“This is not the result simply of a horrible three years for students, this is a result of a realized generational decline…. If people get this data, look at it, and think 'It's all because of the pandemic,’ then that could very well be a nearly fatal mistake for decision-making.”
So, what should we do about these low test scores?
Many of those same journalists and social media writers who are blaming COVID, say that there is no hope for bringing up failing students. They say that it simply can’t be done.
But we can help the low achieving students catch up. If we change our teaching methods in the classroom and if we change how we tutor struggling students, we can bring all of these students up to their age level in reading. Why do I believe this? Because of my firsthand experience in working with students in the lowest 10th percentile group.
Yes, a 15-year-old did learn to read before she graduated from high school. She had failed for nine straight years. The school was giving her coloring book pages to keep her busy so that she wouldn’t get into a fight. She had an extensive violence record. It wasn’t easy, but with vowel clustering she learned to read. The school had tried balanced literacy, reading recovery, and even one-on-one systematic phonics tutoring. She was reading at the pre-kindergarten level when she entered my program. She knew consonant sounds, but she did not know any of the vowel sounds when she started with me. With vowel clustering, she learned to read in 3 ½ years. Before she graduated, the school principal asked what made her stop fighting every day. The student said, “She taught me to read.”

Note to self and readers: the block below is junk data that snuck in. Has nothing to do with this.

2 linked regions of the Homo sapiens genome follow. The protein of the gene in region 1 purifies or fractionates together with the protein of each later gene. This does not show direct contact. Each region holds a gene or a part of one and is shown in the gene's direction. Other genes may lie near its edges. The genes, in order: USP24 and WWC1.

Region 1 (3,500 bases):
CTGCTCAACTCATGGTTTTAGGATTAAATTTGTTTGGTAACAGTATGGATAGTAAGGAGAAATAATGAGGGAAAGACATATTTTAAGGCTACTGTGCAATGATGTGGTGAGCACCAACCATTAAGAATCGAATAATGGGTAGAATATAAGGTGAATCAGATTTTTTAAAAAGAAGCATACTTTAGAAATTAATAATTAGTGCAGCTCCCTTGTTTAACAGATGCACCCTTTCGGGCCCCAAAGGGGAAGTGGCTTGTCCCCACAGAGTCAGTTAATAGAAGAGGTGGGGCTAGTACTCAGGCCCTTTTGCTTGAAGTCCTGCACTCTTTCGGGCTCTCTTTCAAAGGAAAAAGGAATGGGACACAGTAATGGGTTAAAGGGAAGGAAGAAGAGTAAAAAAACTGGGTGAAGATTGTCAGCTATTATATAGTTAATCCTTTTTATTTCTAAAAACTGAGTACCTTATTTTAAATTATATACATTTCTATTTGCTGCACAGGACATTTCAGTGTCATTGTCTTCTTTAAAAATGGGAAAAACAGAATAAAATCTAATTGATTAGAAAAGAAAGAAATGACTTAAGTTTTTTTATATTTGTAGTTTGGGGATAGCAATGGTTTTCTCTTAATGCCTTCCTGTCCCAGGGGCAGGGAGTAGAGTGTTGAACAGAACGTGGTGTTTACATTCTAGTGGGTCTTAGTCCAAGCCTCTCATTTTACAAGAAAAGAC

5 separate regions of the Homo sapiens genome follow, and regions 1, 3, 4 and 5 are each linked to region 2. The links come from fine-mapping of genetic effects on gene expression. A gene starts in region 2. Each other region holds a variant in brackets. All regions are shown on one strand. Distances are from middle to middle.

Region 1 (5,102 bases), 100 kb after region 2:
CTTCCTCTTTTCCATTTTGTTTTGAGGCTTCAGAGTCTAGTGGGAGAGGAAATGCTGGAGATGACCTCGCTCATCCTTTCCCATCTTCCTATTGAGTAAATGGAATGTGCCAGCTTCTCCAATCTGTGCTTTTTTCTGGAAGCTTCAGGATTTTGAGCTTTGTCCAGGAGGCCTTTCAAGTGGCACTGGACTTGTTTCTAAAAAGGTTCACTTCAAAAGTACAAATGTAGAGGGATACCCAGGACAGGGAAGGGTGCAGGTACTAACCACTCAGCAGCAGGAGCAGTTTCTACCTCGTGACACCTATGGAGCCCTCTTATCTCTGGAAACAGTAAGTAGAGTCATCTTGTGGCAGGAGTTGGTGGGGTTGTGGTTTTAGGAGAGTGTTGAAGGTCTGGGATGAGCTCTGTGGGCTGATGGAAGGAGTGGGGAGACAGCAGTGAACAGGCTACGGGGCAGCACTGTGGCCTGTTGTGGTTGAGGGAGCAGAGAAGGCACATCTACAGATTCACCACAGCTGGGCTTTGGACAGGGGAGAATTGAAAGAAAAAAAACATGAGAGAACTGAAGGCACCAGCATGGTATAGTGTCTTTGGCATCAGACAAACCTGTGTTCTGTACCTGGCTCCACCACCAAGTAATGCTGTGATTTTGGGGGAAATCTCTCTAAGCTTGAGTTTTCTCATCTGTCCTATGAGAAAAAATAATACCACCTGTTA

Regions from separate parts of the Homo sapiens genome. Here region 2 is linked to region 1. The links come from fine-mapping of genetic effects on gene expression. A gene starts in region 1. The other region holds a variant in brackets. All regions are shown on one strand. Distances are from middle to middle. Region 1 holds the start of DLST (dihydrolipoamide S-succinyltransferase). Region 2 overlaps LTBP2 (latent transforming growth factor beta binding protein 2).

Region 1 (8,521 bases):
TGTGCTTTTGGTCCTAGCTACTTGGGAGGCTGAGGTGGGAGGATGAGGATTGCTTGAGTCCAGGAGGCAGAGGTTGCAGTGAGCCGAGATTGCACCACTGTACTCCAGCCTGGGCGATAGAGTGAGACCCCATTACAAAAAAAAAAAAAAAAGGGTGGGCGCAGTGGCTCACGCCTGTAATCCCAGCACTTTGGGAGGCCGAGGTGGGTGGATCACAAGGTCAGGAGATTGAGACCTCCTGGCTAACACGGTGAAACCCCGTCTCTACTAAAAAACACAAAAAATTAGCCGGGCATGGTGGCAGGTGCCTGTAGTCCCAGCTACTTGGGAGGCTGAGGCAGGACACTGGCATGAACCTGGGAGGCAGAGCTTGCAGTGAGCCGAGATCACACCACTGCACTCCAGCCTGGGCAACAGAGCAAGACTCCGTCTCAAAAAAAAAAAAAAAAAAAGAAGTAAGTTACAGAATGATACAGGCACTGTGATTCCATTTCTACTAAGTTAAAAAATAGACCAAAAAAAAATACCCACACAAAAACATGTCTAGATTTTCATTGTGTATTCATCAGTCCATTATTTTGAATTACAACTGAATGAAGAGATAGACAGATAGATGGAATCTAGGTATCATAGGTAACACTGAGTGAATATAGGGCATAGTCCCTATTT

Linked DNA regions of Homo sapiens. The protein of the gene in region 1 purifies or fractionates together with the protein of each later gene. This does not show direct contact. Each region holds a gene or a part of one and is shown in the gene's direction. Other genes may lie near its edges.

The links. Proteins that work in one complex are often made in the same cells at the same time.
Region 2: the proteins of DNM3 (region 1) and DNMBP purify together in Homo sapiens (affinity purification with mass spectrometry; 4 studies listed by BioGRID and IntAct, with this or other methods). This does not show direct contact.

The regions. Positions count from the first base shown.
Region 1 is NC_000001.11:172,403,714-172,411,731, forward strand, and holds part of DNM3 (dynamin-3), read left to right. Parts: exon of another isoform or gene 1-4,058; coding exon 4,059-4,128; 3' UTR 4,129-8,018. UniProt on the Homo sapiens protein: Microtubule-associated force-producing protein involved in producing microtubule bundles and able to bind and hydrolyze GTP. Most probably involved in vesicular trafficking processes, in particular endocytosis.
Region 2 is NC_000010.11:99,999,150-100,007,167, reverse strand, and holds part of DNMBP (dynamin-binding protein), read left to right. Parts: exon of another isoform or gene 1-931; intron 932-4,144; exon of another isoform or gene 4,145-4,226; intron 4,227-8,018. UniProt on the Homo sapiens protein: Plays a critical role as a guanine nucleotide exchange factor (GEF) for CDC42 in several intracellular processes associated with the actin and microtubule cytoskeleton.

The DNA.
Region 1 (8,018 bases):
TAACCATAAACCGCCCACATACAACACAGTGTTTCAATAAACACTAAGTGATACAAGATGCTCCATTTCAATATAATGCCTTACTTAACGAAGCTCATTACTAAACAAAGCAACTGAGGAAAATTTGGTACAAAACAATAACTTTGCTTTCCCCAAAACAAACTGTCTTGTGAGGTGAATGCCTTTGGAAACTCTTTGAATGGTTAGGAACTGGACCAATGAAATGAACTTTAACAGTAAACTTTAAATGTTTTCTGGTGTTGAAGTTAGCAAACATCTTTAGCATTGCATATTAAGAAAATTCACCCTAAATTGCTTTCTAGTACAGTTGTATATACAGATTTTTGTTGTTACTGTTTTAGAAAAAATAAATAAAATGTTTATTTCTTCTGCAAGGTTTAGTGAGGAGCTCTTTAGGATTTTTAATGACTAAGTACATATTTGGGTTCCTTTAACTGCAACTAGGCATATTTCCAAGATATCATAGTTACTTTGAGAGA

It is never too late to teach a student to read—any student.
A 5th grader entered my program. He was reading between 2nd and 3rd grade with very low comprehension. He was also having trouble with aggressive behavior at school. After only 21 weeks of one-hour, once-a-week tutoring using vowel clustering, he was reading at the 6th grade level with strong comprehension scores.
I have many other success stories. These were cases where the schools had given up on these students. Both schools had announced that it wasn’t possible to teach these two struggling students.
It is possible to teach struggling students to read.
The problem is not the students, nor the teachers, nor the parents. It’s also not poverty or low socio-economic neighborhoods. Actually, many of the students who I teach come from the housing projects in their neighborhood. The problem is the methods that we are using to teach struggling students.
The real cause of the constant decline in reading scores is that schools are using the wrong teaching methods.
For more about our failing teaching methods, read Tutoring Hint #8: Stick with Real Scientific Research in Reading. Do Not Fall for Gimmicks. Scientific Research Is Helpful for Tutoring.
So, yes, we can teach all students to read, but we probably won’t. The schools will not change. Politicians will not change. The students will continue to fail when a solution is right at our fingertips.
If you have questions about vowel clustering, please contact me.
If you need help with a student, feel free to contact me. I am always happy to help.